Soft skills are essential skills

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Senior leaders, listen up: soft skills are not soft skills; they are in fact critical. The experts discussed it until nausea, and yet the “heads of” still do not understand. You are responsible for ensuring the future of your business is sustainable. This means planning your future, and planning your future means preparing your team.

Your team is your future. When preparing for your team, yes, technical skills are essential. That said, remember that technical skills are learned, and as a senior manager, you need to surround yourself with people who can get the job done. Your job is to listen, collaborate, plan, innovate, and stay open-minded and humble. These are critical skills. There is nothing sweet about them.

As 2022 approaches, performance reviews will once again become a priority for organizations. How will you balance and, more importantly, understand the symbiotic need as a leader to possess both technical and critical skills?

Related: 4 Soft Skills You Need to Improve Your Career

Let’s first discuss “hard skills” to better understand why many leaders have a critical skills gap. When you do manage to get hired for your first job, technical skills are paramount, whether you’re learning how to fry fries in the right oil, calculating your first margin formula, or handing that important report to a boss.

On the job market par excellence, technical skills are becoming criteria for success. You build on your successes and earn your promotions by developing these technical skills. You even attend conferences to learn more technical skills. Somewhere along the way, maybe someone will tell you, “Being a great leader means being a great listener.” And WHAM! For the first time, perhaps, someone has given you a comment that relates to a critical skill, not a technical skill.

This example may be a bit of a stretch, but for many I don’t believe it’s far off. It is at this point that you could be 10 or more years into your career. That’s why leadership development experts have been pushing for organizations to find ways to start investing earlier (or at the beginning) of their employees’ career paths.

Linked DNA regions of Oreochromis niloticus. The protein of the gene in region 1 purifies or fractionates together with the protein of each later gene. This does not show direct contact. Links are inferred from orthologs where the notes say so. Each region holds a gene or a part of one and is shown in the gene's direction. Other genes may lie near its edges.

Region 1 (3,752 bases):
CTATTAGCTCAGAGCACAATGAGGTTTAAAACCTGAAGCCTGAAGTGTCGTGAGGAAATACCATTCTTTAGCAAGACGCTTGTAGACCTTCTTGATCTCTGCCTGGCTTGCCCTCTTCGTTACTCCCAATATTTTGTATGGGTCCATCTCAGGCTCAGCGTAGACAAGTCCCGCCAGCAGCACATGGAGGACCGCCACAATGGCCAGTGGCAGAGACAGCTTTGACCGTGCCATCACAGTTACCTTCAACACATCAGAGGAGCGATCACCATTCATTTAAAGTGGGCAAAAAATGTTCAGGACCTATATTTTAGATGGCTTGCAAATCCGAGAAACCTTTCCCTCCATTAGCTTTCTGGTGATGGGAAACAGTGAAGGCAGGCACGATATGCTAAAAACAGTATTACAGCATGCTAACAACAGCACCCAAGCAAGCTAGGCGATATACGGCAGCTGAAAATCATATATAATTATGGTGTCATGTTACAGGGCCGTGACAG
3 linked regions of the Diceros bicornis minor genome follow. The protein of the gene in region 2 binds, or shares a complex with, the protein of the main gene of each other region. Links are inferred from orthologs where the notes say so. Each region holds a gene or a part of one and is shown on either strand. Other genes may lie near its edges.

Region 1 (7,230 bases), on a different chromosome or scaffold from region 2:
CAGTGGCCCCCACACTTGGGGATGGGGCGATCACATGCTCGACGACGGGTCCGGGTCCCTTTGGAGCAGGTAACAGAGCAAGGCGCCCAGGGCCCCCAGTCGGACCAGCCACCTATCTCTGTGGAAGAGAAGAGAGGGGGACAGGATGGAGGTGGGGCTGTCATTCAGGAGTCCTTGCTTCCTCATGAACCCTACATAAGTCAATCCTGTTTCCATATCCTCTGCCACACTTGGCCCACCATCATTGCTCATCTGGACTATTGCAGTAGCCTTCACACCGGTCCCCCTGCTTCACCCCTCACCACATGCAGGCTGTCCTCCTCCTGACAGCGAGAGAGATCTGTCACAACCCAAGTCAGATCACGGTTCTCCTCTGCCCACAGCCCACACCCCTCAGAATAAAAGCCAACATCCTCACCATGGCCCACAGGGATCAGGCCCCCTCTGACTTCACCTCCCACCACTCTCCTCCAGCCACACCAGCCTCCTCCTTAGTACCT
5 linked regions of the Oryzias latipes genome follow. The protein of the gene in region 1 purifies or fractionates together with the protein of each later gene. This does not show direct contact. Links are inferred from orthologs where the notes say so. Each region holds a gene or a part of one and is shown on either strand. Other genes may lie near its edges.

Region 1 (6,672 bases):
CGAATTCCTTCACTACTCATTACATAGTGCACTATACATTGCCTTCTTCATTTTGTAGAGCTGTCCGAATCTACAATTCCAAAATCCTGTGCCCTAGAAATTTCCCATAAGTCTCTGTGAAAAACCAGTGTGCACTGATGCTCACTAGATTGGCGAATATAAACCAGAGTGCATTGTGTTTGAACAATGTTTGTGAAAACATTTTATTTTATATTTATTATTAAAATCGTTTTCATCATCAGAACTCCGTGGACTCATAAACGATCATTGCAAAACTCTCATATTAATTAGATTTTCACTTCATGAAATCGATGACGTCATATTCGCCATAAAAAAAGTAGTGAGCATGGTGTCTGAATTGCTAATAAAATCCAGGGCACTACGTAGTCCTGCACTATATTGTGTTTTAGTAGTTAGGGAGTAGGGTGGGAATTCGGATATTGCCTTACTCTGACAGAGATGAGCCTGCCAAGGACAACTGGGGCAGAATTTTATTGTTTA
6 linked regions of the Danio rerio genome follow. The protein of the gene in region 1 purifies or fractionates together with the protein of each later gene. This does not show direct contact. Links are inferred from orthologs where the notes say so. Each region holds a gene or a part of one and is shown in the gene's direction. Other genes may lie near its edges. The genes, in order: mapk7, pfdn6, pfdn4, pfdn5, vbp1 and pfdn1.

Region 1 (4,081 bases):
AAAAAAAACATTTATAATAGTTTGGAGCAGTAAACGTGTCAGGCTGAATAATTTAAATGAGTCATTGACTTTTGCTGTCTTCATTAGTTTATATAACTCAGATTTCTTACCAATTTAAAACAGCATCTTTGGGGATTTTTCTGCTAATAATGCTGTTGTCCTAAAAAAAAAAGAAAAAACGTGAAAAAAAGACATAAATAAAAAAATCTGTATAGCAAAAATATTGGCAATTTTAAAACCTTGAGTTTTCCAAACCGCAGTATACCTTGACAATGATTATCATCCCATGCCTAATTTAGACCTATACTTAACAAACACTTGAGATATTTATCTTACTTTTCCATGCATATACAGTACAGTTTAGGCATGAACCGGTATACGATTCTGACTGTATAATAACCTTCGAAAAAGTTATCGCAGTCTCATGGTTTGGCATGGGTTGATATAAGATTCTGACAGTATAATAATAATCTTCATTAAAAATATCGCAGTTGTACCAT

In the world of organizational development and leadership coaching, what most people refer to as “soft skills” are a combination of interpersonal skills, social skills, communication skills, character or personality traits, attitudes, mindsets and career attributes. In other words, fundamentally social and emotional intelligence abilities that enable people to navigate their environment, work well with others, perform well, and achieve their goals with complementary “hard skills.” So-called “soft skills” are, in essence, human skills: connecting, engaging, influencing, opening minds and motivating the actions of others. And they are essential, not optional.

True leaders don’t treat these skills as “nice to have.” They treat them as necessary because they relate to the essential work of connecting, supporting and developing partners, peers and employees. In today’s environment, you simply cannot effectively lead teams or thrive as a leader without them.

Let’s share an example of the listening skill. It connects us and allows us to see other perspectives to make more informed and knowledgeable decisions. Listening allows others to feel listened to, valued and included in the team. All of this is nothing short of critical.

Related: 8 Soft Skills That Make You an Even Better Leader

Some other examples of essential skills needed for success:

  • Communication, which is critical to solid, long-term success.

  • Collaboration, which is essential for innovation, inclusion, belonging and strong team alignment.

  • sense of urgency, which is essential for motivating team members to complete the day-to-day tasks and tactics needed to achieve a long-term strategy.

  • Ask Powerful Questions, which is essential for clarifying mission and purpose. Powerful questions ensure that the group moves forward and aligns.

Remember that critical skills must be:

  1. Considered vital, not sweet, to the success of an organization.

  2. Taught, learned and assessed from the beginning of an employee’s journey.

  3. Shown starting at the very top. (If you don’t, why should your team or organization?)

  4. Part of a team member’s performance review.

With the proper assessment of the aforementioned soft skills, success shouldn’t be that hard to come by.

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